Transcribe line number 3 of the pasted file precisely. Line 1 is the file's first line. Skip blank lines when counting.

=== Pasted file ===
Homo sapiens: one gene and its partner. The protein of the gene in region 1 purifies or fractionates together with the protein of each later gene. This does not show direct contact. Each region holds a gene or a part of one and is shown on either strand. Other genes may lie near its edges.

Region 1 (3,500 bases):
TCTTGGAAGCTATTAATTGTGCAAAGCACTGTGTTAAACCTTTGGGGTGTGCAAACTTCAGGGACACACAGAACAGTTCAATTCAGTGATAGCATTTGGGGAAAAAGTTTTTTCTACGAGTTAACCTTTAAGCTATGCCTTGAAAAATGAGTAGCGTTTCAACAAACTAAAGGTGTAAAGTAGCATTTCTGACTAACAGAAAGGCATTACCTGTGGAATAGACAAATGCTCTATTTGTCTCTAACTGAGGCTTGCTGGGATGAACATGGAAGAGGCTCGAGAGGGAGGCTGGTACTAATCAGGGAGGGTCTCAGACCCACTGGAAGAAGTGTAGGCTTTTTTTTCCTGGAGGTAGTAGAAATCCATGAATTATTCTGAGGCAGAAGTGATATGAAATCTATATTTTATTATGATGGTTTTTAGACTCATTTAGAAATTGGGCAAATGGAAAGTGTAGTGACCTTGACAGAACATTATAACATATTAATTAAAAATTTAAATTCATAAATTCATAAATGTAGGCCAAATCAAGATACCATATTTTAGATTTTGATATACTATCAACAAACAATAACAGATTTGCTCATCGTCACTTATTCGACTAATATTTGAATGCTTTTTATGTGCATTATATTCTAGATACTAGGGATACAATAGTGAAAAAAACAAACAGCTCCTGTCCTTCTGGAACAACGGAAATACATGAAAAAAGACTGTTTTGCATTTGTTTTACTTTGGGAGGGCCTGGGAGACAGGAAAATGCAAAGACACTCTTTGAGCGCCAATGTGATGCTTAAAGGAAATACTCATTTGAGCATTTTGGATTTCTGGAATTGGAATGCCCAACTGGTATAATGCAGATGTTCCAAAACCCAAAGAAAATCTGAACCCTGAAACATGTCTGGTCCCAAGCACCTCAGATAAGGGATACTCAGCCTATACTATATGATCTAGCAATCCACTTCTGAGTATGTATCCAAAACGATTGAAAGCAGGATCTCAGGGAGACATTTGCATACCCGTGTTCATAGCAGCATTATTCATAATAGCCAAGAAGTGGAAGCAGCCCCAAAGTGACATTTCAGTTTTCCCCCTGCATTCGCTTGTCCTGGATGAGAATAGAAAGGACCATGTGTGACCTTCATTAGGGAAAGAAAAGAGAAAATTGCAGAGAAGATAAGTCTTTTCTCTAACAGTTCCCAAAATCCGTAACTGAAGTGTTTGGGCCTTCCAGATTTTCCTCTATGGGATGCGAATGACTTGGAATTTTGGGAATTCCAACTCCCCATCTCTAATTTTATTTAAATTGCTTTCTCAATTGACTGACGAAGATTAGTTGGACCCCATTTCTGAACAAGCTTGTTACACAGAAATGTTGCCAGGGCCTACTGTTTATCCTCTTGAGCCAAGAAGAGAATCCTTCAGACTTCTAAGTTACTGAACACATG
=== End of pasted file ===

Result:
TCTTGGAAGCTATTAATTGTGCAAAGCACTGTGTTAAACCTTTGGGGTGTGCAAACTTCAGGGACACACAGAACAGTTCAATTCAGTGATAGCATTTGGGGAAAAAGTTTTTTCTACGAGTTAACCTTTAAGCTATGCCTTGAAAAATGAGTAGCGTTTCAACAAACTAAAGGTGTAAAGTAGCATTTCTGACTAACAGAAAGGCATTACCTGTGGAATAGACAAATGCTCTATTTGTCTCTAACTGAGGCTTGCTGGGATGAACATGGAAGAGGCTCGAGAGGGAGGCTGGTACTAATCAGGGAGGGTCTCAGACCCACTGGAAGAAGTGTAGGCTTTTTTTTCCTGGAGGTAGTAGAAATCCATGAATTATTCTGAGGCAGAAGTGATATGAAATCTATATTTTATTATGATGGTTTTTAGACTCATTTAGAAATTGGGCAAATGGAAAGTGTAGTGACCTTGACAGAACATTATAACATATTAATTAAAAATTTAAATTCATAAATTCATAAATGTAGGCCAAATCAAGATACCATATTTTAGATTTTGATATACTATCAACAAACAATAACAGATTTGCTCATCGTCACTTATTCGACTAATATTTGAATGCTTTTTATGTGCATTATATTCTAGATACTAGGGATACAATAGTGAAAAAAACAAACAGCTCCTGTCCTTCTGGAACAACGGAAATACATGAAAAAAGACTGTTTTGCATTTGTTTTACTTTGGGAGGGCCTGGGAGACAGGAAAATGCAAAGACACTCTTTGAGCGCCAATGTGATGCTTAAAGGAAATACTCATTTGAGCATTTTGGATTTCTGGAATTGGAATGCCCAACTGGTATAATGCAGATGTTCCAAAACCCAAAGAAAATCTGAACCCTGAAACATGTCTGGTCCCAAGCACCTCAGATAAGGGATACTCAGCCTATACTATATGATCTAGCAATCCACTTCTGAGTATGTATCCAAAACGATTGAAAGCAGGATCTCAGGGAGACATTTGCATACCCGTGTTCATAGCAGCATTATTCATAATAGCCAAGAAGTGGAAGCAGCCCCAAAGTGACATTTCAGTTTTCCCCCTGCATTCGCTTGTCCTGGATGAGAATAGAAAGGACCATGTGTGACCTTCATTAGGGAAAGAAAAGAGAAAATTGCAGAGAAGATAAGTCTTTTCTCTAACAGTTCCCAAAATCCGTAACTGAAGTGTTTGGGCCTTCCAGATTTTCCTCTATGGGATGCGAATGACTTGGAATTTTGGGAATTCCAACTCCCCATCTCTAATTTTATTTAAATTGCTTTCTCAATTGACTGACGAAGATTAGTTGGACCCCATTTCTGAACAAGCTTGTTACACAGAAATGTTGCCAGGGCCTACTGTTTATCCTCTTGAGCCAAGAAGAGAATCCTTCAGACTTCTAAGTTACTGAACACATG